Biodosimetry results obtained by various cytogenetic methods and electron spin resonance spectrometry among inhabitants of a radionuclide contaminated area around the siberian chemical plant (Tomsk-7).
On April 6, 1993, near the town of Tomsk (Russia) there was an accident at the Siberian Chemical Plant (SCP) which resulted in extensive contamination of an area of 250 km(2) to the north of SCP with long-lived radionuclides such as (239)Pu, (137)Cs and (90)Sr. Cytogenetic methods and electron spin resonance (ESR) spectrometry of tooth enamel were used to estimate the radiation doses received by the population. The ESR signal intensity and the chromosomal aberration frequency in lymphocytes of the tooth donors showed a good correlation. The data showed that 15% of the inhabitants of the Samus settlement received a radiation dose >90 cGy. The exceptions were results of an examination of fishermen, where ESR gave high values (80-210 cGy) but both the chromosome assay and the cytokinesis block micronucleus method gave lower ones (8-52 cGy). A large increase in chromosome damage was observed in people born between 1961 and 1969. It was found that during these years several serious accidents at the Siberian Chemical Plant had occurred causing radiation pollution of the area. The number of cells with chromosome aberrations was significantly less among the people arriving in Samus after 1980. We found good correlations between the level of carotene consumption and a decrease in frequency of both micronuclei in binucleated lymphocytes (r = 0.68, P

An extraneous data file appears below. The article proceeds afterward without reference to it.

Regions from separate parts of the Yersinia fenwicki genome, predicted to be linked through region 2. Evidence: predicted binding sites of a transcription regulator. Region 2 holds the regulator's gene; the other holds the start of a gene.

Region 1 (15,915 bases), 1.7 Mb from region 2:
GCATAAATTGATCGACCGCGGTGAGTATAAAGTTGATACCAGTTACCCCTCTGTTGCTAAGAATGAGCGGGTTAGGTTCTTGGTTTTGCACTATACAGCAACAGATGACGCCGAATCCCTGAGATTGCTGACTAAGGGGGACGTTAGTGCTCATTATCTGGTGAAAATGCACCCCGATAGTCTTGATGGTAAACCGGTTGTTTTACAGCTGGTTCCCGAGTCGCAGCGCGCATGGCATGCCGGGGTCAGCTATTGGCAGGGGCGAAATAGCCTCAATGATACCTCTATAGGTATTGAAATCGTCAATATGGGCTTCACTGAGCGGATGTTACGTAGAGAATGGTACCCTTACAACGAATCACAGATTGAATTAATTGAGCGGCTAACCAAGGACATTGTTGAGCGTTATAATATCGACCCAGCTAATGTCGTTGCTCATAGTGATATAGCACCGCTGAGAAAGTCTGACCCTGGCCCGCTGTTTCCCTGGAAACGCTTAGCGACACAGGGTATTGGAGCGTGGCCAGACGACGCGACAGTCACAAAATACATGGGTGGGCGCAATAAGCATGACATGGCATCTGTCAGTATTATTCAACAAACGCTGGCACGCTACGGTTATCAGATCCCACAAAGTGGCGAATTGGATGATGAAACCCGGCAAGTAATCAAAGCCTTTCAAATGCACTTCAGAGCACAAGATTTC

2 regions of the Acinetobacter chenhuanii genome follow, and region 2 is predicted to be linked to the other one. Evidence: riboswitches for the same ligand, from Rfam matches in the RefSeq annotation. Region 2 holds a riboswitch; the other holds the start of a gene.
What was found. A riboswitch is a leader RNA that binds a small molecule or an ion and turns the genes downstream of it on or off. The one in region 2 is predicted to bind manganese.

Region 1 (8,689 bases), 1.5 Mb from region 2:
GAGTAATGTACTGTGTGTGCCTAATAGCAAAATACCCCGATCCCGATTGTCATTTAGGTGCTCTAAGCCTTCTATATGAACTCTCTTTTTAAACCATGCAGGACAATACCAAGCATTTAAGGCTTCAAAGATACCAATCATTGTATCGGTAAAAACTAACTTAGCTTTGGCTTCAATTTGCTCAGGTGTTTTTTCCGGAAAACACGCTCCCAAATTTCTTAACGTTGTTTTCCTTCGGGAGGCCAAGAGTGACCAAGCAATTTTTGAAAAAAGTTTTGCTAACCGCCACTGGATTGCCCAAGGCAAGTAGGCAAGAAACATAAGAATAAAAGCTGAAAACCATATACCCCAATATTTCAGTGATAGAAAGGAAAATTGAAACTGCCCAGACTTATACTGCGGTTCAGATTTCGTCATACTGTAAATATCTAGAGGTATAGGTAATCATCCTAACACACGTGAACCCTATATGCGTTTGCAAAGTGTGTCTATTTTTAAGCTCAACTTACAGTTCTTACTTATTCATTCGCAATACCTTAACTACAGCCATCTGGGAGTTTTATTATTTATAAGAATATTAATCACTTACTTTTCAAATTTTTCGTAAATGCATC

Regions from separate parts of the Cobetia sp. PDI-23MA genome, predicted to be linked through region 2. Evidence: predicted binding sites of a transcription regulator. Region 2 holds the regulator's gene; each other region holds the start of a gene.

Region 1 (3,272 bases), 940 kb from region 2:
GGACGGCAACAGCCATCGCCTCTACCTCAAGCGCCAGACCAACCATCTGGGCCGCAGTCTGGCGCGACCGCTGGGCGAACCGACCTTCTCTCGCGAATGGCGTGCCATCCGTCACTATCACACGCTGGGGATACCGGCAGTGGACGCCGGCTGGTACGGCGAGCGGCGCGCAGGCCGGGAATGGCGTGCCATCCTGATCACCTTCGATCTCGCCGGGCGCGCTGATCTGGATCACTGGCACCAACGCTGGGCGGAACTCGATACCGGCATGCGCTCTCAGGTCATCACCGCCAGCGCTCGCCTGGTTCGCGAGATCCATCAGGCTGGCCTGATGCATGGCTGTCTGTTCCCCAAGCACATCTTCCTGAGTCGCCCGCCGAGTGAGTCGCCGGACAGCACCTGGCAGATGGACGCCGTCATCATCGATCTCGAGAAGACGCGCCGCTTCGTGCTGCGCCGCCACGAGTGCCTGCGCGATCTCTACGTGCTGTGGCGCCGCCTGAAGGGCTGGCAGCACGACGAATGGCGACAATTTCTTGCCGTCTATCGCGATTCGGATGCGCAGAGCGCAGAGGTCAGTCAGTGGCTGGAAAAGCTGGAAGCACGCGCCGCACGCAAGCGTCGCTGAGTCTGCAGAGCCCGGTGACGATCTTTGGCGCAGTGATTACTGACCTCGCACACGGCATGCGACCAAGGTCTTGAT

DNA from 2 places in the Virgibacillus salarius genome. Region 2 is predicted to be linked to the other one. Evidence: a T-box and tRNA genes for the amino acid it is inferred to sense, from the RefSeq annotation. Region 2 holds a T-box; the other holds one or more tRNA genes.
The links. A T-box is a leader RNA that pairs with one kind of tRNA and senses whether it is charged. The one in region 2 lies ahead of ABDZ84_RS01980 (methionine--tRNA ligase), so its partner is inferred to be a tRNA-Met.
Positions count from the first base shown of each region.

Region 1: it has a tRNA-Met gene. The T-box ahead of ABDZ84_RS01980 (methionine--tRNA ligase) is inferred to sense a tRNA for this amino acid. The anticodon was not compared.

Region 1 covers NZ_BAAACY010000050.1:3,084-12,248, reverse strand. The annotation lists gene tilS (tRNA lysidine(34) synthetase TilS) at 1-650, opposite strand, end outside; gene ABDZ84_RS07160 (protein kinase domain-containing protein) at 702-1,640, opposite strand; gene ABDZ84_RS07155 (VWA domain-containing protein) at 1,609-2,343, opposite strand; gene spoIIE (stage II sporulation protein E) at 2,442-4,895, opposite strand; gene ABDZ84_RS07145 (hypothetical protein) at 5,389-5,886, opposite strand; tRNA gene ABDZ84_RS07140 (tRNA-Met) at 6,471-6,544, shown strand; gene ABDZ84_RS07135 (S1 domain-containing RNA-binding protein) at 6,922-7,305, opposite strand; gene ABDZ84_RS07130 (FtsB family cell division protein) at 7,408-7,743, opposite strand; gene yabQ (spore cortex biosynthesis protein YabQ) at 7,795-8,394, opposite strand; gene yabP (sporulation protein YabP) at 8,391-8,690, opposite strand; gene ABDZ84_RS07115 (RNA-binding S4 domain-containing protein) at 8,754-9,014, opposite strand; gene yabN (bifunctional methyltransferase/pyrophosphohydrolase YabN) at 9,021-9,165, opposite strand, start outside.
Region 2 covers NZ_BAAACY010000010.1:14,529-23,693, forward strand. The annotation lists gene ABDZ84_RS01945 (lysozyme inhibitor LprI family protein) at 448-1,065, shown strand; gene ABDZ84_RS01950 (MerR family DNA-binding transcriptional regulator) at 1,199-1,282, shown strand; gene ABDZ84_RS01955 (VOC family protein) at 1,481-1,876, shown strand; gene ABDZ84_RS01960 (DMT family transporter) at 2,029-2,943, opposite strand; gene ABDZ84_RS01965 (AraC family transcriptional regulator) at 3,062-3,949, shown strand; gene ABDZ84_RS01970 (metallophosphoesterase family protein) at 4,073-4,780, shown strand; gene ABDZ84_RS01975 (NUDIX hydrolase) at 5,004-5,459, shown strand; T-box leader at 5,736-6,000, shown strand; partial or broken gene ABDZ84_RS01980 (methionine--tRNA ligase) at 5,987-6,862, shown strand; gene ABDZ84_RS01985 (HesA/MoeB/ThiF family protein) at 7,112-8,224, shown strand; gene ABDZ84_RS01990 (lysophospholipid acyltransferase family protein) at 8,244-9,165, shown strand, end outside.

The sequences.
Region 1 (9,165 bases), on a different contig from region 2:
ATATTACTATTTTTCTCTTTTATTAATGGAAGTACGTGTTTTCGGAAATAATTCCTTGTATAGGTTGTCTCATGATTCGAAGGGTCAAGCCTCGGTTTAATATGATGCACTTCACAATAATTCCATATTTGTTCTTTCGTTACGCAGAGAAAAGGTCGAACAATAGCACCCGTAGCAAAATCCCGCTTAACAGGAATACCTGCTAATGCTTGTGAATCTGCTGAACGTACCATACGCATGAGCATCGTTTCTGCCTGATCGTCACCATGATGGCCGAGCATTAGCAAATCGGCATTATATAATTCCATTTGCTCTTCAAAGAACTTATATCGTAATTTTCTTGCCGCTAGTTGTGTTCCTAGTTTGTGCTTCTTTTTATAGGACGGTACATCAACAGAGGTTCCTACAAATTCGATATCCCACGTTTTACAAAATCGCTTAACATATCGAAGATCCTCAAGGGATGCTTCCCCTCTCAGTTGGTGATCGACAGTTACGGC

A possibility was examined to use a screening cytogenetic method for calculating micronuclei in frog blood cells as an indicator of the degree of environmental pollution and its hazard to human health. Data obtained correlate with an increased rate of reproductive function disorders in women and congenital malformations in children, living in regions where the cytologic studies of biological objects were carried out. The informational value of biogeochemical screening with the use of test objects for the assessment of the region ecological imbalance is stressed.